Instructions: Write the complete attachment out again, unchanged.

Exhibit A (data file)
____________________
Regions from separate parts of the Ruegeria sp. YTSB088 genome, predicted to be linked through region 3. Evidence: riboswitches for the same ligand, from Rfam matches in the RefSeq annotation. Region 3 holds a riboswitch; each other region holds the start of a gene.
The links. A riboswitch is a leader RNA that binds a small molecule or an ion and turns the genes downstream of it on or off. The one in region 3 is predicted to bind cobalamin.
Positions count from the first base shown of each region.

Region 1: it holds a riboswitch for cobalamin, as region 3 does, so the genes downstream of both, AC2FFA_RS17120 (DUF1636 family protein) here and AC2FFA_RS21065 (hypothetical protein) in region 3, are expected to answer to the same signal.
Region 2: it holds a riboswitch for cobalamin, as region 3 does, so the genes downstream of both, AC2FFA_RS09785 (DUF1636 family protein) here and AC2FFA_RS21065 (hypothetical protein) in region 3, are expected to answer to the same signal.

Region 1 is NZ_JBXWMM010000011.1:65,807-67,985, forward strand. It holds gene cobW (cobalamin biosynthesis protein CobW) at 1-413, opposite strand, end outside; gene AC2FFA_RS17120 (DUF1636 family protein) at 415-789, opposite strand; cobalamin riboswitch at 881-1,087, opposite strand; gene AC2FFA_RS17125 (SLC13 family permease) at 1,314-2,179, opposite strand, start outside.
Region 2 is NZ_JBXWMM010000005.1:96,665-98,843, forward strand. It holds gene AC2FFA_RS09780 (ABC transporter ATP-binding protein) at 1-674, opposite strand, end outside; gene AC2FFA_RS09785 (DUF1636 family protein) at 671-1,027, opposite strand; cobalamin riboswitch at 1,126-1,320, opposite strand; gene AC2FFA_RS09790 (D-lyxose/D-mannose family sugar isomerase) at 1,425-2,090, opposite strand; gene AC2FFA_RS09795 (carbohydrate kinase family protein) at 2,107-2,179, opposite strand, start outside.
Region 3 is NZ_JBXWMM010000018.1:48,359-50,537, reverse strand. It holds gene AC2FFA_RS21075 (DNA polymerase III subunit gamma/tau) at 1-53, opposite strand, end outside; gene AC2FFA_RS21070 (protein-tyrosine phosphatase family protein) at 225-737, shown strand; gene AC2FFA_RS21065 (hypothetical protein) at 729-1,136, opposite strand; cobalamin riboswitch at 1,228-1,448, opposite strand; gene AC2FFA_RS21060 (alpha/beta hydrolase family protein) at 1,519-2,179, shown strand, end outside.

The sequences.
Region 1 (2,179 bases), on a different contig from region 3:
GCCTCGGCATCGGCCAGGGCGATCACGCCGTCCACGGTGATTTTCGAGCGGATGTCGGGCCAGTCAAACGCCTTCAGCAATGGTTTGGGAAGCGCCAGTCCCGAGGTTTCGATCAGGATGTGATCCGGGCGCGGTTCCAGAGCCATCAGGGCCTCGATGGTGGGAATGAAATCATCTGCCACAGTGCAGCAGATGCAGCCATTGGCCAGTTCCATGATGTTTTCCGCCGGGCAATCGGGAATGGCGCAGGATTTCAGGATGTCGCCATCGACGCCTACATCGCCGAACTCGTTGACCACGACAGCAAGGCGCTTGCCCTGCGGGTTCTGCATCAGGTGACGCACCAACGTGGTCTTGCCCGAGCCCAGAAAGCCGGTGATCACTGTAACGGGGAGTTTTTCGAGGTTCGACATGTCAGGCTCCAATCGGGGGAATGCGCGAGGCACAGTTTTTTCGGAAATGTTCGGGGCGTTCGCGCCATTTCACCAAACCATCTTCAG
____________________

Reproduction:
Regions from separate parts of the Ruegeria sp. YTSB088 genome, predicted to be linked through region 3. Evidence: riboswitches for the same ligand, from Rfam matches in the RefSeq annotation. Region 3 holds a riboswitch; each other region holds the start of a gene.
The links. A riboswitch is a leader RNA that binds a small molecule or an ion and turns the genes downstream of it on or off. The one in region 3 is predicted to bind cobalamin.
Positions count from the first base shown of each region.

Region 1: it holds a riboswitch for cobalamin, as region 3 does, so the genes downstream of both, AC2FFA_RS17120 (DUF1636 family protein) here and AC2FFA_RS21065 (hypothetical protein) in region 3, are expected to answer to the same signal.
Region 2: it holds a riboswitch for cobalamin, as region 3 does, so the genes downstream of both, AC2FFA_RS09785 (DUF1636 family protein) here and AC2FFA_RS21065 (hypothetical protein) in region 3, are expected to answer to the same signal.

Region 1 is NZ_JBXWMM010000011.1:65,807-67,985, forward strand. It holds gene cobW (cobalamin biosynthesis protein CobW) at 1-413, opposite strand, end outside; gene AC2FFA_RS17120 (DUF1636 family protein) at 415-789, opposite strand; cobalamin riboswitch at 881-1,087, opposite strand; gene AC2FFA_RS17125 (SLC13 family permease) at 1,314-2,179, opposite strand, start outside.
Region 2 is NZ_JBXWMM010000005.1:96,665-98,843, forward strand. It holds gene AC2FFA_RS09780 (ABC transporter ATP-binding protein) at 1-674, opposite strand, end outside; gene AC2FFA_RS09785 (DUF1636 family protein) at 671-1,027, opposite strand; cobalamin riboswitch at 1,126-1,320, opposite strand; gene AC2FFA_RS09790 (D-lyxose/D-mannose family sugar isomerase) at 1,425-2,090, opposite strand; gene AC2FFA_RS09795 (carbohydrate kinase family protein) at 2,107-2,179, opposite strand, start outside.
Region 3 is NZ_JBXWMM010000018.1:48,359-50,537, reverse strand. It holds gene AC2FFA_RS21075 (DNA polymerase III subunit gamma/tau) at 1-53, opposite strand, end outside; gene AC2FFA_RS21070 (protein-tyrosine phosphatase family protein) at 225-737, shown strand; gene AC2FFA_RS21065 (hypothetical protein) at 729-1,136, opposite strand; cobalamin riboswitch at 1,228-1,448, opposite strand; gene AC2FFA_RS21060 (alpha/beta hydrolase family protein) at 1,519-2,179, shown strand, end outside.

The sequences.
Region 1 (2,179 bases), on a different contig from region 3:
GCCTCGGCATCGGCCAGGGCGATCACGCCGTCCACGGTGATTTTCGAGCGGATGTCGGGCCAGTCAAACGCCTTCAGCAATGGTTTGGGAAGCGCCAGTCCCGAGGTTTCGATCAGGATGTGATCCGGGCGCGGTTCCAGAGCCATCAGGGCCTCGATGGTGGGAATGAAATCATCTGCCACAGTGCAGCAGATGCAGCCATTGGCCAGTTCCATGATGTTTTCCGCCGGGCAATCGGGAATGGCGCAGGATTTCAGGATGTCGCCATCGACGCCTACATCGCCGAACTCGTTGACCACGACAGCAAGGCGCTTGCCCTGCGGGTTCTGCATCAGGTGACGCACCAACGTGGTCTTGCCCGAGCCCAGAAAGCCGGTGATCACTGTAACGGGGAGTTTTTCGAGGTTCGACATGTCAGGCTCCAATCGGGGGAATGCGCGAGGCACAGTTTTTTCGGAAATGTTCGGGGCGTTCGCGCCATTTCACCAAACCATCTTCAG